To get a successful crop from containerised trees, they must be watered on a regular basis throughout the growing season. The relatively small amount of potting compost will dry out quickly, especially in warm weather.
Apply a mulch of well-rotted manure or garden compost in mid-spring to help retain soil moisture, keep down weeds and provide nutrients.
In late winter, feed with a high potassium general fertiliser, such as Vitax Q4 or fish, blood and bone. Scatter two handfuls per square metre/yard around trees growing in bare soil, and two and a half around those in grass.
Protecting from frost
Gages flower early, so the blossom is vulnerable to frost damage. With smaller trained trees, if frost is forecast during flowering, cover them temporarily in a tent of horticultural fleece or hessian, holding it away from the flowers with canes. Remove it during the day, to allow pollinators access.
If possible, move potted trees indoors for the night or into a sheltered spot if frosts are due during flowering.
Gages often produce a heavy crop and their branches can break under the weight. To avoid this, thin out the young fruits in early summer after the natural ‘June drop’ – reduce them to one fruit every 5-8cm (2-3in) or a pair every 15cm (6in). This is easiest to do on smaller trained trees, but is worth doing on larger trees too if you can reach.
The best way to propagate gages is by grafting or budding, which do require some skill but are well worth a try – see our guide to grafting fruit trees, our guide to chip budding and our guide to T-budding.
Trees grown from gage stones or cuttings will grow much larger than those grafted onto a chosen root stock and will be slower to start fruiting. Named cultivars may not come true from seed.
Pruning and Training
Gages should be pruned annually to keep them in good shape, healthy and productive:
Young trees should be pruned after buds open in early spring
Established trees should be pruned in summer
See our guide to pruning plums for full details of how to train and prune trees into the shapes described below.
Free-standing trees are best pruned to form either an open-centred bush tree or a smaller pyramid tree:
Bush trees have a trunk about 75cm (2½ft) tall, then three or four branches radiating out at the top to create an open-centred goblet shape
Pyramid trees are similar to bush trees, but retain their central shoot (leader), so they don’t have the open centre of bush trees. The branches start lower down, only 40–50cm (15–20in) from the ground, and get gradually shorter further up the tree, to create a pyramid shape
Gages can also be trained flat against a wall or fence. This is a good option if space is tight or if you want to grow several fruit trees. Trees can be bought ready-trained, partly trained or untrained, depending on how much work you want to do. The two most suitable shapes for gages are:
Fans – both attractive and productive, these have a short trunk topped with a flat fan of radiating branches. Fans need regular pruning twice a year, in early summer and after fruiting, which is relatively straightforward.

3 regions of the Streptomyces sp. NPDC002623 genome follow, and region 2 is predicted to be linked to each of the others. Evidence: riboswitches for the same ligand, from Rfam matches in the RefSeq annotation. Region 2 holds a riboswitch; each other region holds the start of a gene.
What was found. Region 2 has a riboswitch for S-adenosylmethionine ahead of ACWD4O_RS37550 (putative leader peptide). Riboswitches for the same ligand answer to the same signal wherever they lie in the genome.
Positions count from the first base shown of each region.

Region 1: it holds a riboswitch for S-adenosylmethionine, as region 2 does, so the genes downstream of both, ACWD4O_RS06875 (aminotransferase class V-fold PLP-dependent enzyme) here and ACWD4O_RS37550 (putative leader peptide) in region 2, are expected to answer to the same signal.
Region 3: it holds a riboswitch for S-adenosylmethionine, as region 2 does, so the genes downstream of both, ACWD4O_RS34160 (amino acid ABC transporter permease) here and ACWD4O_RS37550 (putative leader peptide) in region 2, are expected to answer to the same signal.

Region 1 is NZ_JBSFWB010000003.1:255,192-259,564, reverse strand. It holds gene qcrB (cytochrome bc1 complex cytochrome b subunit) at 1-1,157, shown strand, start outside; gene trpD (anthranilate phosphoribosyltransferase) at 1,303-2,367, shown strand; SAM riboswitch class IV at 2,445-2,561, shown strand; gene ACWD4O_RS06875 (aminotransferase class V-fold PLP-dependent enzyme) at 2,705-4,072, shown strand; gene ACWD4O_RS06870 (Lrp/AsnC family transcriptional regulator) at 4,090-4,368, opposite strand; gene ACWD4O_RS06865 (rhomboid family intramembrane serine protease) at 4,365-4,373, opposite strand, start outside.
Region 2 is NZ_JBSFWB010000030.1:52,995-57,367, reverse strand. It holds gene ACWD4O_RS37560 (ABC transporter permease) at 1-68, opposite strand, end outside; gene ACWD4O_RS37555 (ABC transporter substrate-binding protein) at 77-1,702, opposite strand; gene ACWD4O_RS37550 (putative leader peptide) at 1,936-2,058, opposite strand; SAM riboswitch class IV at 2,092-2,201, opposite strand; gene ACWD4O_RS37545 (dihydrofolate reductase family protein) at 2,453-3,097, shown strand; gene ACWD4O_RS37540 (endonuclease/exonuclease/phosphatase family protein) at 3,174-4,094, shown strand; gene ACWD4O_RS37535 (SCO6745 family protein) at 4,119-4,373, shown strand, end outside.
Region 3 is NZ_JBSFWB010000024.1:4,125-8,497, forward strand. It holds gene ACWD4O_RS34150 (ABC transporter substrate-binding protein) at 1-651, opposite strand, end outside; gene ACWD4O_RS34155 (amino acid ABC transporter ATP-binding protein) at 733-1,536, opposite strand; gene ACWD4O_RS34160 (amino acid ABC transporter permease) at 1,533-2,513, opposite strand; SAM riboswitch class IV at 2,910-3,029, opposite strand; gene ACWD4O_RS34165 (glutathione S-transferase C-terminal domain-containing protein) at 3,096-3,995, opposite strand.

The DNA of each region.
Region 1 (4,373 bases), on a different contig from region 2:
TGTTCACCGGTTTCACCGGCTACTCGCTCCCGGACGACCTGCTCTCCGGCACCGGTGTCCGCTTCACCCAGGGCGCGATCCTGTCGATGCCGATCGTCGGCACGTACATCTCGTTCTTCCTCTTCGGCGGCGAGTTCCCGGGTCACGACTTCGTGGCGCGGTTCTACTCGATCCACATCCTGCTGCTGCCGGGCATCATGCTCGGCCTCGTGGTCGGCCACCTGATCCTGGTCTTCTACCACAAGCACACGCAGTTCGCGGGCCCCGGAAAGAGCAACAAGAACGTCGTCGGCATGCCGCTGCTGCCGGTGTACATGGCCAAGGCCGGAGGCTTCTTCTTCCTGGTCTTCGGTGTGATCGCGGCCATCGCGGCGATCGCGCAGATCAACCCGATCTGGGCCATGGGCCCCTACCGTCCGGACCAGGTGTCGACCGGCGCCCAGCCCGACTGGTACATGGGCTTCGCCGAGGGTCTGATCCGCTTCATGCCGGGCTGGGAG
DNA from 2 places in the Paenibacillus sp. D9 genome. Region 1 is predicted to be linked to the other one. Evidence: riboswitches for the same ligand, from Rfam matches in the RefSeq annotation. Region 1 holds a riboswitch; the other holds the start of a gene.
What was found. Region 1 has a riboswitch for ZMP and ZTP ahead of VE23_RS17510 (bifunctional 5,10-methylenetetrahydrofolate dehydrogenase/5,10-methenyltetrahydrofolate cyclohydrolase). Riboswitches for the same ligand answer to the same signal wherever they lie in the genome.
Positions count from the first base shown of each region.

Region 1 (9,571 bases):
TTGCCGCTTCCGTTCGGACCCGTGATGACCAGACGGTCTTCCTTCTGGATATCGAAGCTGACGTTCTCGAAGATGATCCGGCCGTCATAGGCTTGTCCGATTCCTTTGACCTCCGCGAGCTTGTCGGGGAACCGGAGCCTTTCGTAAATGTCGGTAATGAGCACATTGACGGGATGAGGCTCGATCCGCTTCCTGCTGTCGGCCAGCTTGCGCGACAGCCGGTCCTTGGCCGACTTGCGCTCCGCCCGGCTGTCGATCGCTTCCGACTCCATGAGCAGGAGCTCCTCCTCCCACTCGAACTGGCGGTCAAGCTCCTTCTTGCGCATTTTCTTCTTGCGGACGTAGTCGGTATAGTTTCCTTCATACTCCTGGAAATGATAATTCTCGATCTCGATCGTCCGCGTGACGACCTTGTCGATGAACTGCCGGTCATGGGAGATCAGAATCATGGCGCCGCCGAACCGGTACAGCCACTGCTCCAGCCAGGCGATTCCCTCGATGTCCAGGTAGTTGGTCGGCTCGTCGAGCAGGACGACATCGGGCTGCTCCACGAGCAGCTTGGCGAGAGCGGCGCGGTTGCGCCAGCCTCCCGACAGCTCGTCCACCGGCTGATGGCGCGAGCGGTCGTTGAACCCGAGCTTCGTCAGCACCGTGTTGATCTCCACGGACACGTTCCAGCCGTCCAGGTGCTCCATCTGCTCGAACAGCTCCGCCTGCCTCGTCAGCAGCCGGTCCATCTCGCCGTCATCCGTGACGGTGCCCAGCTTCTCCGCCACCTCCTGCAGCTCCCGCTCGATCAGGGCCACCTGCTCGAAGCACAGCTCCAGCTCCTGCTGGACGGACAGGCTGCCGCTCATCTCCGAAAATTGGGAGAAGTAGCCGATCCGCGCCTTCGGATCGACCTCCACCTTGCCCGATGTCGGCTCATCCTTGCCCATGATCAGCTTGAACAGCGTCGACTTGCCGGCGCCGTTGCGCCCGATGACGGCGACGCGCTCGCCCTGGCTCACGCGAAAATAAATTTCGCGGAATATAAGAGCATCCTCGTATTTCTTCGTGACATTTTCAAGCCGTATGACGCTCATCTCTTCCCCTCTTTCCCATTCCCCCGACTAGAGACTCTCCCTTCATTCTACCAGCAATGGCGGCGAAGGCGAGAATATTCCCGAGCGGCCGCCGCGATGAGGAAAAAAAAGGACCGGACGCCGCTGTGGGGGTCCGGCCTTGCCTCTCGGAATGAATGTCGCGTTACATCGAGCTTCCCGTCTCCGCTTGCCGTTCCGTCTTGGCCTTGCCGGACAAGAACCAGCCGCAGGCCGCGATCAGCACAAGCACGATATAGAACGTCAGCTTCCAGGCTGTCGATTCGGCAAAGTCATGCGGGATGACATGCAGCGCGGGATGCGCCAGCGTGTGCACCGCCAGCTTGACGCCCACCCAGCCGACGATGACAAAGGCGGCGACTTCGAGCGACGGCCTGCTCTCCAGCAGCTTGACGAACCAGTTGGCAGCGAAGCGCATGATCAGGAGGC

Cordons – these are very compact, single-stemmed trees with short side-shoots, ideal for small spaces and containers. As there are no truly dwarfing rootstocks for gages or plums, this method is less successful than with apples and pears. However, it can work with less vigorous varieties on semi-dwarfing ‘Pixy’ or ‘VVA-1’ rootstock.
Pruning overgrown and neglected trees
If a gage hasn’t been pruned for several years, its branches can get congested. Thinning them out should be staged over several years in summer. Aim to gradually create a well-balanced framework with an open centre to allow in plenty of light and air. Heavy pruning is best avoided, as larger cuts may not heal well. For more tips, see our guide to pruning plums.
Harvest gages carefully as they’re easily bruised, then eat them fresh when they’re irresistibly sweet, juicy and delicious. The are suitable for cooking to make desserts and jams.
Both gages and plums are generally hardy, healthy and easy to grow, but several pests, diseases and weather conditions can cause problems, including:
Frost damage to blossom – cover smaller trees with fleece if late frost is forecast when in blossom, or bring containerised trees indoors. Avoid planting in sites prone to late frosts. See our guide to protecting fruit from frost
Poor harvests – late frosts (see above) and spring storms can damage blossom and deter pollinators. Lack of water can cause young fruits to be shed. Trees may also crop more lightly in alternate years – see our advice on biennial bearing. Fruits may be eaten by birds and wasps – it may be possible protect fruit with bird netting on smaller, trained trees, but larger trees usually produce such generous crops that there should be plenty for wildlife too
Rotting fruit – brown rot is widespread in wet summers. Remove rotting fruit to prevent spores spreading
Mis-shapen and/or maggoty fruits – small pinkish caterpillars of the plum moth may be found in the centre of some early ripening fruits, which may look slightly distorted. Later fruits are less likely to be affected
Damaged leaves – silver leaf causes silvery leaves and dieback of branches. Remove affected branches as soon as possible. Brown spots or small holes in leaves are a sign of bacterial canker, along with dieback of shoots – remove affected growth.